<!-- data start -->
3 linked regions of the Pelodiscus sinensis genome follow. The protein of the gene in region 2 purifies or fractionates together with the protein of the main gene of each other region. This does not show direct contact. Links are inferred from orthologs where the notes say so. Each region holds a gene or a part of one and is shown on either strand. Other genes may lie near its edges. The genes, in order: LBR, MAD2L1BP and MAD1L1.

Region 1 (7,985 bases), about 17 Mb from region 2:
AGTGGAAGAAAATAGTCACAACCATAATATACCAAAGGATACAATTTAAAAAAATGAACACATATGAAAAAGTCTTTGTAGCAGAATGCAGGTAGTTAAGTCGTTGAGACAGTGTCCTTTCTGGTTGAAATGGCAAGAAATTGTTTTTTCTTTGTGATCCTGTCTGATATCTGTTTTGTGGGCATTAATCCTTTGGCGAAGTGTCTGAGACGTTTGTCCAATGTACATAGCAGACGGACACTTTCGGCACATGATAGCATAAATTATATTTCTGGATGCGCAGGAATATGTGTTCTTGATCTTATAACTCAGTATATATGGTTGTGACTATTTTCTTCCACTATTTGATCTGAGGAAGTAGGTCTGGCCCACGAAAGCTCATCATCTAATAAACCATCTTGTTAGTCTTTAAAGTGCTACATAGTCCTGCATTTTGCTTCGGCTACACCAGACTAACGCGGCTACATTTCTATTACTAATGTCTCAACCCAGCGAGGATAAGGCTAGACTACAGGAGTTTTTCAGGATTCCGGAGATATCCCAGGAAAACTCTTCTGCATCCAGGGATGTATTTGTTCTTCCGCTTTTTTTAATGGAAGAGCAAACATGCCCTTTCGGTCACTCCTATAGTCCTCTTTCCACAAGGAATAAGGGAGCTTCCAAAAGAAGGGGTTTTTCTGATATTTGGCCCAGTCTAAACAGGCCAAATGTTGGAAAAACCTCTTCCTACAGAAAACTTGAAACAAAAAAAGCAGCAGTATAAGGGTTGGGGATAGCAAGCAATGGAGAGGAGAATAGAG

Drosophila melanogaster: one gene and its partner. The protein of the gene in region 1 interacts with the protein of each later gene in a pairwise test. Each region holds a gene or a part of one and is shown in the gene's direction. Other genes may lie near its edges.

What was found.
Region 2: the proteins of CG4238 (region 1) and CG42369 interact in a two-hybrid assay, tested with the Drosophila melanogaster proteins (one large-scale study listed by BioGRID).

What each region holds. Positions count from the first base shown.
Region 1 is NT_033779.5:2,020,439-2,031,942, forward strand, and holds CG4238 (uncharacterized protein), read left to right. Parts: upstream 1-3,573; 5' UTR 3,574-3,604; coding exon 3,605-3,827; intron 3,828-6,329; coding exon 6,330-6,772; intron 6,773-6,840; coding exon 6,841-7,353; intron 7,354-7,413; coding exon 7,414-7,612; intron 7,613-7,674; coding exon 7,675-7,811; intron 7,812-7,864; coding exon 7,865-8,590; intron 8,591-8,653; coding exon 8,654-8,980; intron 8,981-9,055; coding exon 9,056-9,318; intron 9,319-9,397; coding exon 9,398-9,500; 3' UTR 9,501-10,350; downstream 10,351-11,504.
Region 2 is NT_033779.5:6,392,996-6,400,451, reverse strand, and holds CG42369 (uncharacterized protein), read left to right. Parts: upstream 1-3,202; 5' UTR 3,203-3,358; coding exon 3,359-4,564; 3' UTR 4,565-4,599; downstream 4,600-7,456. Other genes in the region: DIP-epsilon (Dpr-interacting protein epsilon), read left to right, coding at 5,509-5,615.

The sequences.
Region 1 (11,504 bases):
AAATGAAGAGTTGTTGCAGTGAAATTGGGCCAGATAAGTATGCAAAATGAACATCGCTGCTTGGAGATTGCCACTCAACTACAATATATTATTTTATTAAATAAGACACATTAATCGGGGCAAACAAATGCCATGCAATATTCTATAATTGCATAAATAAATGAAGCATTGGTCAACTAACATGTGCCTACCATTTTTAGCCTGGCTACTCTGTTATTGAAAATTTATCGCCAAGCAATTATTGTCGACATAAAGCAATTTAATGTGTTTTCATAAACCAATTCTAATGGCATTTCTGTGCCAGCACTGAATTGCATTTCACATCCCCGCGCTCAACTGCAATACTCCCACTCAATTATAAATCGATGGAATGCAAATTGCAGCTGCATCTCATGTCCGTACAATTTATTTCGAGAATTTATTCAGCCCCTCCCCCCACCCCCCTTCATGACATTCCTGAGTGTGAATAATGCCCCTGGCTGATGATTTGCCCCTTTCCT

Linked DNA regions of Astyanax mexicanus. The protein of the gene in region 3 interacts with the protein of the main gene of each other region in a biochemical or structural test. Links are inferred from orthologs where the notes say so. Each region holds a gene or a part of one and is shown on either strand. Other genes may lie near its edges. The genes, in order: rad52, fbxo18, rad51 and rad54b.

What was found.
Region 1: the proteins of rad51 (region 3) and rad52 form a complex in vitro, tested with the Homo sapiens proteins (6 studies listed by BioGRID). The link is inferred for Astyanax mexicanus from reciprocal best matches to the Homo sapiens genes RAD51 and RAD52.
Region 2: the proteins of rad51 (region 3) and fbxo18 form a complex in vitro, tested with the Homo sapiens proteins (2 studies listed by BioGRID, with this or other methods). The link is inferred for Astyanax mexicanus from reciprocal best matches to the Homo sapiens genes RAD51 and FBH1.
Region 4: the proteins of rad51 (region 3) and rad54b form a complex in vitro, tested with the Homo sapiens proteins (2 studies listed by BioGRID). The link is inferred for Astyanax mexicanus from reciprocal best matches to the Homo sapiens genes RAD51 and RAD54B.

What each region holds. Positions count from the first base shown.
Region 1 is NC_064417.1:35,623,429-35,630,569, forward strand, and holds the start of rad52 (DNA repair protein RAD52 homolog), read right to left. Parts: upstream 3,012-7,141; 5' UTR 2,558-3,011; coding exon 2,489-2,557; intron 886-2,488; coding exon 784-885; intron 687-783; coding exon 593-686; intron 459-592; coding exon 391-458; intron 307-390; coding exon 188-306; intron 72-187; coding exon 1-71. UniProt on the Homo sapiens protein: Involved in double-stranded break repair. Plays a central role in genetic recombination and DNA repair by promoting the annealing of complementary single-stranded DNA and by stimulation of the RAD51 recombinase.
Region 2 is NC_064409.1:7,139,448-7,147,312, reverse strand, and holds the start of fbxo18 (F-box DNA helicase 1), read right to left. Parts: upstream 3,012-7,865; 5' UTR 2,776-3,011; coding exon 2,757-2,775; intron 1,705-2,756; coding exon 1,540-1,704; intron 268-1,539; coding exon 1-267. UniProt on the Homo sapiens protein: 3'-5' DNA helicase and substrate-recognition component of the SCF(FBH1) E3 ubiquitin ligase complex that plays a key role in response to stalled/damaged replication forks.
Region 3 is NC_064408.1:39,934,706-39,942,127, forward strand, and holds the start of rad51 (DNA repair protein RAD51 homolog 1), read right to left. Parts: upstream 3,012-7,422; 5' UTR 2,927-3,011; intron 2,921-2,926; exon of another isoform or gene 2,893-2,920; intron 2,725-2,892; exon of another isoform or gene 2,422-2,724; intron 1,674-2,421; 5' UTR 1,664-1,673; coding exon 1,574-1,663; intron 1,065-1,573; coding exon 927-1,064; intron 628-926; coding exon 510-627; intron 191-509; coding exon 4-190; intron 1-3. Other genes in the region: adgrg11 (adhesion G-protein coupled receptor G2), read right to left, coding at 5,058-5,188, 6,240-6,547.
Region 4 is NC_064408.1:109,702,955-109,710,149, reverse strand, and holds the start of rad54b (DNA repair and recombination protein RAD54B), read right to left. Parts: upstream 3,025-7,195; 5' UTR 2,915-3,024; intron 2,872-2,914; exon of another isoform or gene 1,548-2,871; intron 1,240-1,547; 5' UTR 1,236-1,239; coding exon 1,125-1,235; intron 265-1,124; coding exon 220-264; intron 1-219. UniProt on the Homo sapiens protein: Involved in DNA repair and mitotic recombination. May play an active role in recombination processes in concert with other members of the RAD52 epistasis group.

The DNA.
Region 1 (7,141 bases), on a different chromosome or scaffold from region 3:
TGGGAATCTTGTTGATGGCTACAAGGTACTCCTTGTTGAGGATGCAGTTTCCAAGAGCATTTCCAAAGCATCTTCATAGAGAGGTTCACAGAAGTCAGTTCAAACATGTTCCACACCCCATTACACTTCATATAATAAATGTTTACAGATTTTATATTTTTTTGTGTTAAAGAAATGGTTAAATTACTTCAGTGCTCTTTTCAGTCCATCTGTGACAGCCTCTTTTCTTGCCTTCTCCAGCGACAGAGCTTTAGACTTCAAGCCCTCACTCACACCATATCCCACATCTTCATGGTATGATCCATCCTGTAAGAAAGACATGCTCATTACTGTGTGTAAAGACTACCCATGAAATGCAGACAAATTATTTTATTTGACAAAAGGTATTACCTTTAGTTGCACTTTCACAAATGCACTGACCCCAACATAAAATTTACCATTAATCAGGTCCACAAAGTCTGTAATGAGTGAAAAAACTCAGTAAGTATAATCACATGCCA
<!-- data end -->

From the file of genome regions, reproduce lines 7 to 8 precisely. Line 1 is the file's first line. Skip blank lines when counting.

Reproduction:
What each region holds. Positions count from the first base shown.
Region 1 is NT_033779.5:2,020,439-2,031,942, forward strand, and holds CG4238 (uncharacterized protein), read left to right. Parts: upstream 1-3,573; 5' UTR 3,574-3,604; coding exon 3,605-3,827; intron 3,828-6,329; coding exon 6,330-6,772; intron 6,773-6,840; coding exon 6,841-7,353; intron 7,354-7,413; coding exon 7,414-7,612; intron 7,613-7,674; coding exon 7,675-7,811; intron 7,812-7,864; coding exon 7,865-8,590; intron 8,591-8,653; coding exon 8,654-8,980; intron 8,981-9,055; coding exon 9,056-9,318; intron 9,319-9,397; coding exon 9,398-9,500; 3' UTR 9,501-10,350; downstream 10,351-11,504.